The Possibility to Truly Live

by Nicole Serafin, aged 40, Australia

I thought that I had the perfect relationship: a partner who was totally trustworthy, supportive and always allowing me to do whatever I felt to – he never questioned my decisions or my choices. We had a great life; travelling overseas regularly, being able to buy whatever we wanted to, whenever we wanted to, had great friends, three dogs and an amazing property. Along with a successful business which I had built up from scratch in an area I had only just moved to.

Things were going well and I could not really ask for anything more – that was on a superficial level. We were kept busy with work and living a busy life full of many different distractions, some of which were maintaining the property we lived on, looking after our dogs, the business… and sitting back having the occasional drink and joint. The ‘occasional drink and joint’ was our way of rewarding ourselves for all the hard work we had done either earlier that day or that week; also it was a way of dealing with and trying to forget any of the stresses that the week or day had presented.

I began to consider, why was it that we needed a reward for all that we had done or put up with, why was it that we could not just enjoy what we had or what we had achieved without having to reward ourselves? Was it possible that we would be able to appreciate all that we had and all that we had achieved without drugs or alcohol? I began to make some small changes to my life and the way that I lived: soon it became obvious that it was possible to live without the drugs, alcohol or rewards, even though it was something that I was definitely not used to and found difficult to accept. I was surrounded by people and a society that stated otherwise, I had been conditioned to live in a particular way that encouraged and supported the rewards, no matter what they may be… some being more socially accepted than others. We, as individuals and as a society, had become so used to being rewarded (not just as young adults but also from birth), that we had forgotten how to live any other way.  

It was a sad moment to think that the only way that we could appreciate ourselves or what we had achieved was by rewarding ourselves with something, whether it was a nice meal, a drink, a joint, a gift, or a trip away to somewhere nice. When I look back, it had always been the same. When I was young I was given something as a reward if I had been well behaved, done as I was asked, or achieved something that was pleasing to another. This was a pattern that continued in my life and I had begun to reward myself as I had been rewarded as a child; in the same way that my parents also rewarded themselves.

I had no idea how to admire or appreciate myself for who I was, or the things that I did, without these rewards. I began to realise that, yes, it was ok to treat myself, but I needed to look at why I was doing this, and what was the purpose behind it. Universal Medicine allowed me to come to realise that I did not need an excuse or a reason to appreciate myself, nor did I need to buy myself gifts to reinforce that appreciation. However, I did need to relearn how to appreciate myself for who I was.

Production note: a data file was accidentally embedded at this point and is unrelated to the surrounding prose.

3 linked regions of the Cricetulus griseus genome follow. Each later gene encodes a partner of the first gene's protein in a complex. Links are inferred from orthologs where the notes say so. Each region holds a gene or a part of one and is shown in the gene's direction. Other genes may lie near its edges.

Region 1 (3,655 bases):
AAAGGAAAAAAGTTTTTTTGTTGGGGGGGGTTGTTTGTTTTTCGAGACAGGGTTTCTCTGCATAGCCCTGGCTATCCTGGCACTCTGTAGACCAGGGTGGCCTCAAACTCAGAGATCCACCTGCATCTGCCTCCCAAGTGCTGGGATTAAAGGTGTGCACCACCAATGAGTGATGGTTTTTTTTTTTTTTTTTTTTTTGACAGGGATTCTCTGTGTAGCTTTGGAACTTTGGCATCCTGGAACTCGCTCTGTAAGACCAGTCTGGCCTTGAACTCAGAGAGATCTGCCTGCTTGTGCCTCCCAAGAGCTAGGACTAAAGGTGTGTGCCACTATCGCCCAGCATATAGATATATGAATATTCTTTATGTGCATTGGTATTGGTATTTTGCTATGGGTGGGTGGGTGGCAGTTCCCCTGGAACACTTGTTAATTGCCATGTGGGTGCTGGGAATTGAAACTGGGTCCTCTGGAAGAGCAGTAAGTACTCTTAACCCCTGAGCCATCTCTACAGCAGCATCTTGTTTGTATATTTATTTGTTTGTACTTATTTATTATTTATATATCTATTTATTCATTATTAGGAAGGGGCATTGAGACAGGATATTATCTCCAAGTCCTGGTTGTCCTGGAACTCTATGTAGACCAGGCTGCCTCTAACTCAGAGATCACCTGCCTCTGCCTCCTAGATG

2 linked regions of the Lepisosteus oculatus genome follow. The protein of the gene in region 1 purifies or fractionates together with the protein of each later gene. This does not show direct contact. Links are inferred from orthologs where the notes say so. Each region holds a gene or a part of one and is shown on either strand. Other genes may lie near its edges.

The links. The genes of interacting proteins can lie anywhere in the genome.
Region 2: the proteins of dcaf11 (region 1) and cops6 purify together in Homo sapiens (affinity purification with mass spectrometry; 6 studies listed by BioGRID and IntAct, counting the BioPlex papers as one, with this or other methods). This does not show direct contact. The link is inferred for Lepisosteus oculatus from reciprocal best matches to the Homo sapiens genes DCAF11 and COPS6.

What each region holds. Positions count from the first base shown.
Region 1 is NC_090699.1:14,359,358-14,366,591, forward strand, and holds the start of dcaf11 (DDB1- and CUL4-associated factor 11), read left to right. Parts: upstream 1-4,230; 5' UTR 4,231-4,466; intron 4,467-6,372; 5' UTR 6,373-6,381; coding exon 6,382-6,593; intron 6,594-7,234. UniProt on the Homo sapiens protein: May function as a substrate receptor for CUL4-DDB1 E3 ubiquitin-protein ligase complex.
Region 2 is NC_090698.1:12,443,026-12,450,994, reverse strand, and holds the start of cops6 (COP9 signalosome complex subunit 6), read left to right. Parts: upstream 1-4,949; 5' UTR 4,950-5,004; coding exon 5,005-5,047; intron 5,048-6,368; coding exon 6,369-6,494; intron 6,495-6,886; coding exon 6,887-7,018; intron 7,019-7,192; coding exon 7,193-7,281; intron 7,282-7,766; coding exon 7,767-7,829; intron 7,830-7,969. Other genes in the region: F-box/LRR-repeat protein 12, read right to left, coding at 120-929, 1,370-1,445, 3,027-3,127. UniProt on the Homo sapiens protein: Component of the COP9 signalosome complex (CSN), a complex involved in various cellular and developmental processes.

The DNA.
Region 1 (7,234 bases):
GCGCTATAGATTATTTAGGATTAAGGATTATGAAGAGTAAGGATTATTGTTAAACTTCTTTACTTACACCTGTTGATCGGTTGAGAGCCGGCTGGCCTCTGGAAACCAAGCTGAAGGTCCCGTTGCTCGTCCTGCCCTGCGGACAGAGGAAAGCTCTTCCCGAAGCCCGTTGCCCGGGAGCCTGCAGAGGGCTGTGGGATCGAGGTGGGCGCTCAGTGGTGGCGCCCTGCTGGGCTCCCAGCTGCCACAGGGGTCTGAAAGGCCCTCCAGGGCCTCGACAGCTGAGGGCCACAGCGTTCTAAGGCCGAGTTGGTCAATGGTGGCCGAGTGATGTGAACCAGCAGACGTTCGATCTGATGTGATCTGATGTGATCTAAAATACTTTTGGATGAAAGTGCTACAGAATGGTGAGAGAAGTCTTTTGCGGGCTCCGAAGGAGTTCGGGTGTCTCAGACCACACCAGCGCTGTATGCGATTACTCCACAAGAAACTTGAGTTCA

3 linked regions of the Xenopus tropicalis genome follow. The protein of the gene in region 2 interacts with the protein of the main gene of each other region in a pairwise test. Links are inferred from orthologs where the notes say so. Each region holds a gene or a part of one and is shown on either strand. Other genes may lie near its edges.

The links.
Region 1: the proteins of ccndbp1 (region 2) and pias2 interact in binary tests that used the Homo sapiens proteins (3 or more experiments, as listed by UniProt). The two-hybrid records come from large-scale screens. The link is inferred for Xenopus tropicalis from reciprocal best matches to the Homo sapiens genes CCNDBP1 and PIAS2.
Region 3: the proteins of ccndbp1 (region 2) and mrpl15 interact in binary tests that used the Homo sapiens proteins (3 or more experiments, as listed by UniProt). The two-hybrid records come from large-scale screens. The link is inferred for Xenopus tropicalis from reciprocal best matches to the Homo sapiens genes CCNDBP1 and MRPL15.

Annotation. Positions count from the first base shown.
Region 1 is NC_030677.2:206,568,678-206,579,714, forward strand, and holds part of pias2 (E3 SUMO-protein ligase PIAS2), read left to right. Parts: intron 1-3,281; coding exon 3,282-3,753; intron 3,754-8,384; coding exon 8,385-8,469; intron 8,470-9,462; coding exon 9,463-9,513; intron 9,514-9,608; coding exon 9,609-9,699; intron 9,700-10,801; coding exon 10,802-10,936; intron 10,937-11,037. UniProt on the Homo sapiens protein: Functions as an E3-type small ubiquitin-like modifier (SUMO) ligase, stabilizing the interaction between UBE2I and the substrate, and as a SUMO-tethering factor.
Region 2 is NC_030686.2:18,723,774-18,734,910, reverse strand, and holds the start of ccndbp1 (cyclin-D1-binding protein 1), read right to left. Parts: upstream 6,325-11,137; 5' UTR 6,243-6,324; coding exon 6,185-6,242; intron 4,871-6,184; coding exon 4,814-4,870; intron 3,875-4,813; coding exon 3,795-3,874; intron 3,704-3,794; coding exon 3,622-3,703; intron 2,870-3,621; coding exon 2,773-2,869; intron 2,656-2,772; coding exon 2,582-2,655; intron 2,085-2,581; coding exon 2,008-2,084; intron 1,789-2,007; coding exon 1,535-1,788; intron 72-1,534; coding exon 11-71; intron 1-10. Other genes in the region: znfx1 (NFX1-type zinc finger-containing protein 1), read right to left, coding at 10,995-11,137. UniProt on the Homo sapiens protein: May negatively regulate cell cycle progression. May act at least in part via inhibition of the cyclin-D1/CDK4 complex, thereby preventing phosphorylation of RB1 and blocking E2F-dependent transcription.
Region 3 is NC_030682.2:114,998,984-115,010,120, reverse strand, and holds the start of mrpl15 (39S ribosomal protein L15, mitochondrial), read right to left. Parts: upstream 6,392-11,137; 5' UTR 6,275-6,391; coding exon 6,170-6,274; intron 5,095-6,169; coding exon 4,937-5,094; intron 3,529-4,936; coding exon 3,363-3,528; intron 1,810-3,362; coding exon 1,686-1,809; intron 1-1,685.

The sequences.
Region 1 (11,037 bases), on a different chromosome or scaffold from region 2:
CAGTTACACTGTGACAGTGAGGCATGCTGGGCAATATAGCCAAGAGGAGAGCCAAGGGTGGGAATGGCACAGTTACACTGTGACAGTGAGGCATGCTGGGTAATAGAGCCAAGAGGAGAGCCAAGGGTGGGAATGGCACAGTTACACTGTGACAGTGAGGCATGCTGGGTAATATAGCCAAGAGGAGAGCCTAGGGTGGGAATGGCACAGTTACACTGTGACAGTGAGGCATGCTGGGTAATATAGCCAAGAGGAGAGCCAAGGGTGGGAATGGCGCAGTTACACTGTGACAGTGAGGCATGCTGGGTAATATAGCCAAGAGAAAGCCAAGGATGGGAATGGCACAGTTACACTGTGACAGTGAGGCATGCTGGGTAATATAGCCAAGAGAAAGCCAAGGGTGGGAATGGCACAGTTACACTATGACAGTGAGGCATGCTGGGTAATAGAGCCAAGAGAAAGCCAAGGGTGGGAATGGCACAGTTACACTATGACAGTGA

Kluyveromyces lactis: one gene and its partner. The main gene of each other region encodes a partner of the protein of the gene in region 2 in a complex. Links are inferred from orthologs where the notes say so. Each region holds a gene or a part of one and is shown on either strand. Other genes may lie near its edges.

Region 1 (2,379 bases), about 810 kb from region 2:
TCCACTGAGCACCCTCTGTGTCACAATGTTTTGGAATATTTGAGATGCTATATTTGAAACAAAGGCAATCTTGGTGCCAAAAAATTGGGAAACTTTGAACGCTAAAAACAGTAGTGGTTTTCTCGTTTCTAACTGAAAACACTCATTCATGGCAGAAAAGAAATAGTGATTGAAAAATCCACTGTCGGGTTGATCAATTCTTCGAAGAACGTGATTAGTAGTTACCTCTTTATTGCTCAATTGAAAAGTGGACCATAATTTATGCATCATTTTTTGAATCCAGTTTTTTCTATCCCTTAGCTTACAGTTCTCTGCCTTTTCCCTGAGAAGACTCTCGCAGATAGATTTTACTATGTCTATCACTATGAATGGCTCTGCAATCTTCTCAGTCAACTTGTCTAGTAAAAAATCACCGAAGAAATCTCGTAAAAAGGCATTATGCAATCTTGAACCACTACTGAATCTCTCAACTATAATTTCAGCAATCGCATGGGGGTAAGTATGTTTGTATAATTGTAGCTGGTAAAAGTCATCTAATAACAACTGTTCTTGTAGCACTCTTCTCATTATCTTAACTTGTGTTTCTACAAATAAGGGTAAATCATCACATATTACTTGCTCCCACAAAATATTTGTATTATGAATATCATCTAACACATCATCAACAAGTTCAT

Well, to appreciate myself for who I was, without having to achieve or succeed, without the drugs, alcohol or excessive lifestyle, would be a whole new world for me (a world that at first I couldn’t imagine). However, with the support of what was being presented by Universal Medicine, I was able to feel that this was a possibility. That I was enough being me… and that yes, I was able to live in a way that at first I thought was not at all possible. Of course, my relationship that looked perfect was in fact far from it, and once I started making changes in my life and taking more responsibility for the way I was living, the truth of the relationship started to become exposed… and then it broke down. This was not due to Universal Medicine, but due to the fact that my relationship had many faults and flaws in it from the very beginning. These faults and flaws neither of us had ever dealt with, but instead pushed aside with a few drinks, joints or distractions of some kind… pushed aside until the next time they reared their ugly heads. With all of the distractions in life, along with the alcohol and drugs, there was never the openness to want to, or even be bothered to go there in the first place and address whatever was not working. Without the drugs, alcohol or the distractions I was able to see clearly that our relationship was one of an arrangement and convenience for us both.

We were living a great life, mostly funded by me, which was my choice. I wanted to live a particular lifestyle and he was able to live that life with me. When I began to look closely at why I was living in a particular way and started to change things he was not ready for these changes. He was not prepared for his life to change and that was his choice, a choice that I accepted. Every person’s experience is different; for me, my relationship broke down because we had never addressed the issues at hand in the first place, instead living a life of convenience rather than a life of truth.

I have now gone on to marry an amazing man and have a beautiful daughter, with a son on the way. We live a life that we both appreciate; we are both willing to address any issue that may arise and to deal with whatever is not working so as to continue building a life and a relationship based on honesty, truth and love. Our lives are now one that we enjoy completely… without the drugs, alcohol or rewards.

Yes, we still buy ourselves things and enjoy beautiful meals and holidays, but it is not as a reward; it is out of appreciation for ourselves, each other and what we have, it is no longer coming from an emptiness or as a distraction to fill that emptiness. We do not brush aside issues that need to be addressed, instead opting to confront them no matter how uncomfortable they may make us feel. For this I thank Universal Medicine, for the support and knowledge that they have shared with me and many others over the years. It has allowed me to see and feel that there is more to life and that there are possibilities out there for things to be different.

204 thoughts on “The Possibility to Truly Live